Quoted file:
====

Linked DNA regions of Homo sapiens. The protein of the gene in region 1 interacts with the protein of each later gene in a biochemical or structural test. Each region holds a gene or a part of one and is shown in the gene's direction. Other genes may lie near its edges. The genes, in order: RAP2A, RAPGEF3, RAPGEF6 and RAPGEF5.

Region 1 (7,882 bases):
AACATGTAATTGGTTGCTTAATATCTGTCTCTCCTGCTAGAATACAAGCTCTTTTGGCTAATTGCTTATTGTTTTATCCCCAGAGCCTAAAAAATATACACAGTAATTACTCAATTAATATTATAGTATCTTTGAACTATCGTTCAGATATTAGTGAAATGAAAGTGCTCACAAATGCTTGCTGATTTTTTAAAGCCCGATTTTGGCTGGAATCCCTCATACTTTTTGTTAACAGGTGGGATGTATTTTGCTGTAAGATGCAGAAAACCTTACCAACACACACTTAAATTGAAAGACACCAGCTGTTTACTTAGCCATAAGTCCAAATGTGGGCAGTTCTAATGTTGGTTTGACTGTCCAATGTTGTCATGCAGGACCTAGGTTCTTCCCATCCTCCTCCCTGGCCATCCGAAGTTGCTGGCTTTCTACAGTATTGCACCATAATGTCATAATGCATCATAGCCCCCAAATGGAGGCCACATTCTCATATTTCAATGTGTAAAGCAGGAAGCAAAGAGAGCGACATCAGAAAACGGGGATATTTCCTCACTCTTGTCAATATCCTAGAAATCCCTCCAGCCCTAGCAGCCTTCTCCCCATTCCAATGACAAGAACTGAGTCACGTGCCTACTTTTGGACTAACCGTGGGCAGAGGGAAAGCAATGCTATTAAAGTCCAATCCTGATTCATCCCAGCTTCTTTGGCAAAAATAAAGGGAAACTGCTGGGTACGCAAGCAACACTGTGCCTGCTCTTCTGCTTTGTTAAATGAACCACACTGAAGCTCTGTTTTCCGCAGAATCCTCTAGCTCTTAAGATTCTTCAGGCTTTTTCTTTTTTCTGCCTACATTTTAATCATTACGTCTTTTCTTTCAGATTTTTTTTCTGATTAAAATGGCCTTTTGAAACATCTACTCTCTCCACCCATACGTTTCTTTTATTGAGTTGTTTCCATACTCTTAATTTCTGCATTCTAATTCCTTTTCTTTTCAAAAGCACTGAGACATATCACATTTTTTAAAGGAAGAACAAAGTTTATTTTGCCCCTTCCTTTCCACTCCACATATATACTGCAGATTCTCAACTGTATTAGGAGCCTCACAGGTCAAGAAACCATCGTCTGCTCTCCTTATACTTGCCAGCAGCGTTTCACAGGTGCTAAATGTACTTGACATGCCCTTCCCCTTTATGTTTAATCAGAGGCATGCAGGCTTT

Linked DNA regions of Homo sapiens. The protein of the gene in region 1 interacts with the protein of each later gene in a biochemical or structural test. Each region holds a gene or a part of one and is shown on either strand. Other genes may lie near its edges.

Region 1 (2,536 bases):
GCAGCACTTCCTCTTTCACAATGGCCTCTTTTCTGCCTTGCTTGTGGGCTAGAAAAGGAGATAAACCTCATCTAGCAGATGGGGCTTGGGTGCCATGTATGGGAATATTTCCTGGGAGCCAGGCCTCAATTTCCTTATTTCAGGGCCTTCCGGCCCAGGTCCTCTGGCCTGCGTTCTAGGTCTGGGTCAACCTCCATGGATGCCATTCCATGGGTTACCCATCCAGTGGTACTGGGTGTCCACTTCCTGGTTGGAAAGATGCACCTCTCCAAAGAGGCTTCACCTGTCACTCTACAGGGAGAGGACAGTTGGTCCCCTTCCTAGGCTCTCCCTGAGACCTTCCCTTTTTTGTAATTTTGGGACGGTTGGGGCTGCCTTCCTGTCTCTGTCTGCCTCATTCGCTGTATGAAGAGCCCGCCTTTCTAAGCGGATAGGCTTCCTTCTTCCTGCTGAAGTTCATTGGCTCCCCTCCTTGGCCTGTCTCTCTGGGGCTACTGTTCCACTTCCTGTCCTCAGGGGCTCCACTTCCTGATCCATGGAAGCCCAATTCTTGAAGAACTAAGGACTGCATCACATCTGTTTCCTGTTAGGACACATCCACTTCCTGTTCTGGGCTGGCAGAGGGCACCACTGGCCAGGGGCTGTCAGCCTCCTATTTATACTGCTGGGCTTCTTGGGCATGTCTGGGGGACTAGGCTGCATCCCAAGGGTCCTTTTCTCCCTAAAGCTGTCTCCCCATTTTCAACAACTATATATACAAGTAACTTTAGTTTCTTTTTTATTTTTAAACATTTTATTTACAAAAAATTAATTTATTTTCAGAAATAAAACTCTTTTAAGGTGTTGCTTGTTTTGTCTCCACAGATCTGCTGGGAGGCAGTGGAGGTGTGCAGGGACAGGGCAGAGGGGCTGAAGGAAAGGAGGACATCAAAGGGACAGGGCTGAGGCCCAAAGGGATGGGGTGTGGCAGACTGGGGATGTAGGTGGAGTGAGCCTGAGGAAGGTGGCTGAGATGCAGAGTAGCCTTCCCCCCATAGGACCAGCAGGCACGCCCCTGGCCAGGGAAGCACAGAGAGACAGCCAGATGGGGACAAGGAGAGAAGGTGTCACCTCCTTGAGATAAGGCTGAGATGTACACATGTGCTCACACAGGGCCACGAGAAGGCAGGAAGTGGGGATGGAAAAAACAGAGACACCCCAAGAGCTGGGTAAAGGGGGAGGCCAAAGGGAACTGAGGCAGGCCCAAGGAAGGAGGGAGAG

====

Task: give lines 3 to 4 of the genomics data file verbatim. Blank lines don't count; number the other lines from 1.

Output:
AACATGTAATTGGTTGCTTAATATCTGTCTCTCCTGCTAGAATACAAGCTCTTTTGGCTAATTGCTTATTGTTTTATCCCCAGAGCCTAAAAAATATACACAGTAATTACTCAATTAATATTATAGTATCTTTGAACTATCGTTCAGATATTAGTGAAATGAAAGTGCTCACAAATGCTTGCTGATTTTTTAAAGCCCGATTTTGGCTGGAATCCCTCATACTTTTTGTTAACAGGTGGGATGTATTTTGCTGTAAGATGCAGAAAACCTTACCAACACACACTTAAATTGAAAGACACCAGCTGTTTACTTAGCCATAAGTCCAAATGTGGGCAGTTCTAATGTTGGTTTGACTGTCCAATGTTGTCATGCAGGACCTAGGTTCTTCCCATCCTCCTCCCTGGCCATCCGAAGTTGCTGGCTTTCTACAGTATTGCACCATAATGTCATAATGCATCATAGCCCCCAAATGGAGGCCACATTCTCATATTTCAATGTGTAAAGCAGGAAGCAAAGAGAGCGACATCAGAAAACGGGGATATTTCCTCACTCTTGTCAATATCCTAGAAATCCCTCCAGCCCTAGCAGCCTTCTCCCCATTCCAATGACAAGAACTGAGTCACGTGCCTACTTTTGGACTAACCGTGGGCAGAGGGAAAGCAATGCTATTAAAGTCCAATCCTGATTCATCCCAGCTTCTTTGGCAAAAATAAAGGGAAACTGCTGGGTACGCAAGCAACACTGTGCCTGCTCTTCTGCTTTGTTAAATGAACCACACTGAAGCTCTGTTTTCCGCAGAATCCTCTAGCTCTTAAGATTCTTCAGGCTTTTTCTTTTTTCTGCCTACATTTTAATCATTACGTCTTTTCTTTCAGATTTTTTTTCTGATTAAAATGGCCTTTTGAAACATCTACTCTCTCCACCCATACGTTTCTTTTATTGAGTTGTTTCCATACTCTTAATTTCTGCATTCTAATTCCTTTTCTTTTCAAAAGCACTGAGACATATCACATTTTTTAAAGGAAGAACAAAGTTTATTTTGCCCCTTCCTTTCCACTCCACATATATACTGCAGATTCTCAACTGTATTAGGAGCCTCACAGGTCAAGAAACCATCGTCTGCTCTCCTTATACTTGCCAGCAGCGTTTCACAGGTGCTAAATGTACTTGACATGCCCTTCCCCTTTATGTTTAATCAGAGGCATGCAGGCTTT

Linked DNA regions of Homo sapiens. The protein of the gene in region 1 interacts with the protein of each later gene in a biochemical or structural test. Each region holds a gene or a part of one and is shown on either strand. Other genes may lie near its edges.